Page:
The more the wraps come off President Carter's plan for industrial renewal, the less it looks like what it was cracked up to be. Certainly it is not an industrial policy still less a program for reindustrializing America.
Instead, there emerges a bundle of measures to deal with the recession. Since the recession is largely regional, the package adds up to a depressed-areas program.
Industrial policy -- to use the term exactlt, as one should, given the prevailing confusion and obfuscation -- refers to a selective promotion of some industries over others by government. That approach, though practiced in Japan and Western Europe, was never a serious possibility for this country. Administration officials, led by chairman Charles Schultze of the Council of Economic Advisers, believe that the private sector does a much better job than government in picking winners and losers. Papers prepared for Assitant Secretary of Commerce Jerry Jasinowski show that industrial policy was not even worked particularly well abroad. The French have not been able to promote a computer industry. The Japanese have been successful in shipbuilding and steel, but only in limited way for a limited time. Their greatest successes have come in industries the government did not particularly push.
Reindustrialization refers to measures affecting the whole economy that are designed to rebuild this country's strong competitive position in the world of developed nations. As argued in this column and elsewhere, it envisions tax policies, loan guarnatees and incentives to promote modernization of such basic industries as autos and steel and more rapid advancement of such new industries as data processing and genetic engineering.
In the process, the arthritic nodes that now may make the economy unresponsive to challenge would be reduced or eliminated. To qualify for incentives, management and labor would have to cease inflationary price and wage increases and eliminate wasteful practices. Government would be obliged to make hard trades between environmental quality and econmic growth, instead of constantly going for progressively more stringent environmental standards.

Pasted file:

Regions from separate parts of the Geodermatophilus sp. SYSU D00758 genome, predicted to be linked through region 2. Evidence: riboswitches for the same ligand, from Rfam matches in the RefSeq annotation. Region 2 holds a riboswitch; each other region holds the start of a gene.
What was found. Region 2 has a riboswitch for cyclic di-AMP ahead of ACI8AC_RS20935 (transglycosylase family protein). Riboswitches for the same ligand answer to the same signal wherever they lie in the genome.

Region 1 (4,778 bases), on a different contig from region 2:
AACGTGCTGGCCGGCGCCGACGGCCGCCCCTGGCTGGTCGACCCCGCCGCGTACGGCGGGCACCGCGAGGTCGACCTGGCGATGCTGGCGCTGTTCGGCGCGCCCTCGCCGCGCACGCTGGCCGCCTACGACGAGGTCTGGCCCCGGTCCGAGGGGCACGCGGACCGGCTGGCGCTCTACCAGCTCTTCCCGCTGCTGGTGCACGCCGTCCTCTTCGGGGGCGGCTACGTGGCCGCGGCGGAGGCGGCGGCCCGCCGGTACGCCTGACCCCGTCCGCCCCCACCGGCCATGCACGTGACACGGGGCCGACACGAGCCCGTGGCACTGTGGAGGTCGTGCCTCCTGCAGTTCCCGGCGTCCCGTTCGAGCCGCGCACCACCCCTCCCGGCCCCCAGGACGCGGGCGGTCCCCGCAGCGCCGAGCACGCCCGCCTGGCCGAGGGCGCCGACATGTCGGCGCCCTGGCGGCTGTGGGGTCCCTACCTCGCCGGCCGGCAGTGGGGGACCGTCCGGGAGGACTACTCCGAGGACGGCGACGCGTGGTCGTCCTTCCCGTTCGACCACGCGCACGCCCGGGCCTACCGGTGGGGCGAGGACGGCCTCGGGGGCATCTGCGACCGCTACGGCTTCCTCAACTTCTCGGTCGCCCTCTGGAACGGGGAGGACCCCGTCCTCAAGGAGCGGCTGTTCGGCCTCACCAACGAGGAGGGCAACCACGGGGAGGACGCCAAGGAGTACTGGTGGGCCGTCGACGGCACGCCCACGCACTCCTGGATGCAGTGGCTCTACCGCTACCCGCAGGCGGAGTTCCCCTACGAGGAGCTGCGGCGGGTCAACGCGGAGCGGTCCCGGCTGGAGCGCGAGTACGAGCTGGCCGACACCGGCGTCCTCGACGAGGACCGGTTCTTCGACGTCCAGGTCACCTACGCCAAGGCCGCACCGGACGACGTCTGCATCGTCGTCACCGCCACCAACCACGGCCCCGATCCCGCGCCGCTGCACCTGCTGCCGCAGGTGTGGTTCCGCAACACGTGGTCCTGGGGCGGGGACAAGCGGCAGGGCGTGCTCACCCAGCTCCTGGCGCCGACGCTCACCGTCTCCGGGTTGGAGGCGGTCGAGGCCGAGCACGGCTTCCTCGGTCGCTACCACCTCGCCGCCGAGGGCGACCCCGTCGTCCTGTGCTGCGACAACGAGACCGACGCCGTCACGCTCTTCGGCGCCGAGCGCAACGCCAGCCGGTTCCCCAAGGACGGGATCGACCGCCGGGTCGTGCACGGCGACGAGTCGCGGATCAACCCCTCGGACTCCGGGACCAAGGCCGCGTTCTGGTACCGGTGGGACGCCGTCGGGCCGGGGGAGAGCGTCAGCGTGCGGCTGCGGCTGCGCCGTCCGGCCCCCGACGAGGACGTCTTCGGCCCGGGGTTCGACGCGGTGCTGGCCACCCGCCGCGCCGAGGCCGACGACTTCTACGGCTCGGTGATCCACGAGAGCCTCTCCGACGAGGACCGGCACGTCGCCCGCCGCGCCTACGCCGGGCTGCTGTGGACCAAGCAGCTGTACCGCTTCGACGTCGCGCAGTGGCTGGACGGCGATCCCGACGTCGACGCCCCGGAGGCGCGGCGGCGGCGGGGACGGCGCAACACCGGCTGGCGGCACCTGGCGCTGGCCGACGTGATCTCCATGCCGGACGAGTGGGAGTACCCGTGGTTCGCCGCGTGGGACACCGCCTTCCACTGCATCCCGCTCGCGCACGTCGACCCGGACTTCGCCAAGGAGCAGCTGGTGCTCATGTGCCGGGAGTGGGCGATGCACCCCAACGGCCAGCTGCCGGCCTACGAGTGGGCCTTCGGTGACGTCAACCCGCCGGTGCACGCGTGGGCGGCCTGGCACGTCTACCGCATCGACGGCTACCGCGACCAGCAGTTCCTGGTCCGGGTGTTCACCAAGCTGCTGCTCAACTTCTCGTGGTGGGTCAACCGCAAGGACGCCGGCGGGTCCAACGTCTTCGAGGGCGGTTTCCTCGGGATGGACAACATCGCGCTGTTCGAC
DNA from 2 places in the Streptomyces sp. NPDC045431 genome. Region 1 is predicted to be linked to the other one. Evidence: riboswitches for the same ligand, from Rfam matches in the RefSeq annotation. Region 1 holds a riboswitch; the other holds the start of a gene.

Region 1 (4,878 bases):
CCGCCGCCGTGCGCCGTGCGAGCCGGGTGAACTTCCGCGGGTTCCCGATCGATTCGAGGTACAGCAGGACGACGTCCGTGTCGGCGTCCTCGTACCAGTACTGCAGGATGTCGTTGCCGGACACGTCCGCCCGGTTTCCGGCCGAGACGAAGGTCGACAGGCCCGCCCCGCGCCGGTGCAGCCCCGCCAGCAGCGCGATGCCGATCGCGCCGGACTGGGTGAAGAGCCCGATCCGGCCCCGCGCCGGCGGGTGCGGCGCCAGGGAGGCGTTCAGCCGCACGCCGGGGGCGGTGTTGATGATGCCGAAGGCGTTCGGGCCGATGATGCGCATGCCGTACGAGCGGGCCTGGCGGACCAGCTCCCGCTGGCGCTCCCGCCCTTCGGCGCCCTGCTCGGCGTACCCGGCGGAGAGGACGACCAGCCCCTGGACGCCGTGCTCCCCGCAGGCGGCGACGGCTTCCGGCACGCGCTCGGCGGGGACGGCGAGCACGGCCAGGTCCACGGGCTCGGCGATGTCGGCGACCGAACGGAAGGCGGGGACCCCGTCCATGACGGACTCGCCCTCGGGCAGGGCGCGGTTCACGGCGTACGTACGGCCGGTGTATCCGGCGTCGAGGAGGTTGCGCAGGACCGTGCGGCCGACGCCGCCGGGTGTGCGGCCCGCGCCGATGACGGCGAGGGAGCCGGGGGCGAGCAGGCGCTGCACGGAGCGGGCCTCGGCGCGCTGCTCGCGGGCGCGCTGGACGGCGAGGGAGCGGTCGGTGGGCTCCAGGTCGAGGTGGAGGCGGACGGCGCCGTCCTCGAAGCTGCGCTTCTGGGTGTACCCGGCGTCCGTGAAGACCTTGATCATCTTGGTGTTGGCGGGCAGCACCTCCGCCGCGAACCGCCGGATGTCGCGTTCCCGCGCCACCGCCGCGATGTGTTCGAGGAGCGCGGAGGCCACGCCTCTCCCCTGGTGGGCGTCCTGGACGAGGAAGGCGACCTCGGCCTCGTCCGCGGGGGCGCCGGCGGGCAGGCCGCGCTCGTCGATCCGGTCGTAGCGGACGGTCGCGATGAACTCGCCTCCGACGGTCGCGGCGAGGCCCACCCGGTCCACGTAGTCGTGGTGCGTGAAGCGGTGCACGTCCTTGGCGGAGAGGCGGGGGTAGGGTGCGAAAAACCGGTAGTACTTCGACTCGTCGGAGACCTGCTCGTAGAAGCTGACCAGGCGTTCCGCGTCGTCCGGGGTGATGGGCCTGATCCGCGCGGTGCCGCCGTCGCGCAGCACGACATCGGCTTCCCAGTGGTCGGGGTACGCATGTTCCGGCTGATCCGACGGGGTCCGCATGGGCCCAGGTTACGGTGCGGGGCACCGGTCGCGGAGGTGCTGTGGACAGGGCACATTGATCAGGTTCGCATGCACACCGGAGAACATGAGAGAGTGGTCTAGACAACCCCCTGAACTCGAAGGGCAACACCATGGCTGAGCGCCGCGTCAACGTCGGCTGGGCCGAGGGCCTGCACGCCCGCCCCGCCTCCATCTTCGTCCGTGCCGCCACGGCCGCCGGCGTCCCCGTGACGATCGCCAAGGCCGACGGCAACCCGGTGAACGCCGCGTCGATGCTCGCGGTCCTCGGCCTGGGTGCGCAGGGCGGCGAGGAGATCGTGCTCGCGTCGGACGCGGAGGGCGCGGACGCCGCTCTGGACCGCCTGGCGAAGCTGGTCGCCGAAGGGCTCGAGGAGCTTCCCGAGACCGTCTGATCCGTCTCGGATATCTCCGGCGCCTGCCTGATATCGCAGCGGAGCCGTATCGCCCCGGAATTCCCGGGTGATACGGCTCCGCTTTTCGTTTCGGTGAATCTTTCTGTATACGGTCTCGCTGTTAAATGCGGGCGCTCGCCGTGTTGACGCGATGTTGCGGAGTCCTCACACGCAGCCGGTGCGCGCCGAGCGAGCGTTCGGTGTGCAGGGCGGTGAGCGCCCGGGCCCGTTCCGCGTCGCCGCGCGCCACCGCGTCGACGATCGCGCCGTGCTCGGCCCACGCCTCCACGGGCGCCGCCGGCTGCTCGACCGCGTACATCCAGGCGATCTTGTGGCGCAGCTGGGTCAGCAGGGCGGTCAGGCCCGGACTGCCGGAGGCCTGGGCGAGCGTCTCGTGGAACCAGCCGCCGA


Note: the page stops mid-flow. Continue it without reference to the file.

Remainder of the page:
Inside the administration, only a handful of officials -- Jasinowski at Commerce and Assistant Secretary of Labor Arnold Packer -- ever pushed for reindustrialization. Schultze and most of the other leading economists in government felt that the play of politics would inevitably cause this country to sustain losers rather than promote winners. To clinch their arrangement, the tight budgetary policy adopted in March ruled out any program that would cost more money. So a full-blown reindustrialization policy went by the boards.
What remains is a determination to enlist existing government programs in the cause of fighting the recession. The big new program deals with the energy problem. The windfall profits tax is going to skim billions off oil company revenues. Congress has authorized the use of that money to develop alternate sources of energy and to foster conservation. The administration's economic renewal program would direct that money to the areas most afflicted by the recession.
As it happens, the recession has been highly regional in its impact. Autos, steel, rubber and glass have been the industries most under pressure. They are concentrated in the industrial states of the Middle West -- Michigan, Ohio, Illinois, Indiana and Pennsylvania. The basket cases are the older industrial towns.
Inevitably, under the new program, the president is going to be shoving money into Detroit, and Gary, and Youngstown, and Cleveland, and Buffalo.
For my own part, I am deposed to quarrel with the program. It is important to ease the recession. Help should be gotten to needy people in the urban ghettos. And more so, if the money curbs racial tension.
But nobody should be under any illusions as to what is now shaping up. It is a regional aid program, limited in scope and duration. It will not create millions of new jobs. It will not significantly improve this country's ability to compete with other industrial nations. It will not speed up growth or slow down inflation or -- most important of all -- open the way for faster growth with less inflation. It is is an idustrial Band-Aid, not the road to a glorious furture.